SecNav loves Mattis but thinks Congress is right to debate the '7 year rule'
The Navy's top civilian leader told reporters Jan. 11 that while he respects the career and leadership abilities of President-elect Donald Trump's pick for secretary of defense, he thinks Congress should take a hard line on its mandate to keep civilians in charge of the nation's defense.
(Photo: U.S. Navy Chief Mass Communications Specialist Shawn P. Eklund)
Outgoing Secretary of the Navy Ray Mabus said Congress had a good reason to require former military leaders be out of uniform for at least seven years before they may take the top leadership positions at the Pentagon — including the roles of secretary of defense and deputy secretary of defense — adding that the time out of uniform had recently been reduced from 10 years.
Trump's pick to lead the Pentagon, former Marine Gen. James Mattis, retired from the Corps in 2013 after 44 years in the military. His appointment would require a waiver from Congress to skirt the seven-year mandate.
"I have worked very closely with Jim Mattis almost the whole time [in office] and I have an enormous amount of respect for him," Mabus told defense reporters at a breakfast meeting in Washington, D.C. "I think that civilian control of the military is one of the bedrocks of our democracy and there was a reason that was put in place."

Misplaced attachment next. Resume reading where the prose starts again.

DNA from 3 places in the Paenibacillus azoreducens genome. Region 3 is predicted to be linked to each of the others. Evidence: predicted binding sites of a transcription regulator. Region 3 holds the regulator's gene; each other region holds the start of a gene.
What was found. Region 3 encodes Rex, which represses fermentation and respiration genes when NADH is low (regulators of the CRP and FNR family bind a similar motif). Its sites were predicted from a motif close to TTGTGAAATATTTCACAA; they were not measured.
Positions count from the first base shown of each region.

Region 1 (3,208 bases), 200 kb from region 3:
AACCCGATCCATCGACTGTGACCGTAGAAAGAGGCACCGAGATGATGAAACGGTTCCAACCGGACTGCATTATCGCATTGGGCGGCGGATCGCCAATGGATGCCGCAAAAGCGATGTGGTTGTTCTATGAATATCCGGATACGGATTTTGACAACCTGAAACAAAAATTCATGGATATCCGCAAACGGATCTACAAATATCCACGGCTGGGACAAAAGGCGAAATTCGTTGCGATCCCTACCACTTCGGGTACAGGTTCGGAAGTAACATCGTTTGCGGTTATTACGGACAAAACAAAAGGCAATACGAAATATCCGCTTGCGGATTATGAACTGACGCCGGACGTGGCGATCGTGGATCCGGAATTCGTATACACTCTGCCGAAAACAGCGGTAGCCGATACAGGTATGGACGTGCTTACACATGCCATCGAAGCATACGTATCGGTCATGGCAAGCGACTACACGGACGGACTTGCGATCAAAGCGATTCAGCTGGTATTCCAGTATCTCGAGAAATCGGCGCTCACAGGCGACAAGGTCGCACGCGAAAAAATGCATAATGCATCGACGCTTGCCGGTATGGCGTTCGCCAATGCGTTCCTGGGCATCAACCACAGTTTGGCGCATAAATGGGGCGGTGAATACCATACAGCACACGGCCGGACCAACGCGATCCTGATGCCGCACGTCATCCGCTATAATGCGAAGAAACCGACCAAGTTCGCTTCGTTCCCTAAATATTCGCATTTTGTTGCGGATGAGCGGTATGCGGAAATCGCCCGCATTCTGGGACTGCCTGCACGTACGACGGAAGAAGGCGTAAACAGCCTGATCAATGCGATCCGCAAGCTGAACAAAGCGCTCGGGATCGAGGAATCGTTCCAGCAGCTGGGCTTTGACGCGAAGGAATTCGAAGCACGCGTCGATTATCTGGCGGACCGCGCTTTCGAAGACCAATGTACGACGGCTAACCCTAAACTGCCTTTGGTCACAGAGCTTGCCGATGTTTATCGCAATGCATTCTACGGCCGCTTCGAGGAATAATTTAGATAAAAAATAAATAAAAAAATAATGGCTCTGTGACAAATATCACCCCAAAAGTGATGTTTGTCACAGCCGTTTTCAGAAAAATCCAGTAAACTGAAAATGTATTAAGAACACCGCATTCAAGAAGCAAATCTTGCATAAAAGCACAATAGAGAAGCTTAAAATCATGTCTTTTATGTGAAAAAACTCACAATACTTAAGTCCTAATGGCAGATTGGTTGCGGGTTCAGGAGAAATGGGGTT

Secretary of the Navy Ray Mabus and Navy mascot "Bill the Goat" show their support during a pep-rally at the Pentagon before the 110th Army-Navy college football game. (DoD Photo)
Top lawmakers in the Senate held a meeting with experts on military affairs Jan. 10 to debate the restriction, with many arguing the rule should be kept in place but that Mattis' experience and intellect warrant a one-time waiver.
"I would hesitate to ever say … that there is any indication that dangerous times require a general," said Kathleen Hicks, a former Pentagon official in the Obama administration, according to the Washington Post. "I don't think that's the issue. I think dangerous times require experience and commitment … which I think Gen. Mattis can bring."
So far one member of the Senate Armed Services Committee has spoken against granting a waiver. New York Democrat Kirsten Gillibrand has said she'd oppose a waiver and hasn't "seen the case for why it is so urgently necessary."
Former Army Gen. George Marshall is the only Pentagon leader to be granted a waiver under the 10-year rule, and he served only one year during the hight of the Korean war.
"It was done for George Marshall but it shouldn't be done very often," outgoing SecNav Mabus said. "So I think [Congress] is right to raise that issue."
"This is nothing to say about Jim Mattis, I think he was a great Marine and a great general officer and a great CoCom," he added.
Mattis is set for a confirmation hearing before the Senate Armed Services Committee Jan. 12. Both chambers are expected to vote on a service waiver before Trump's inauguration Jan. 20.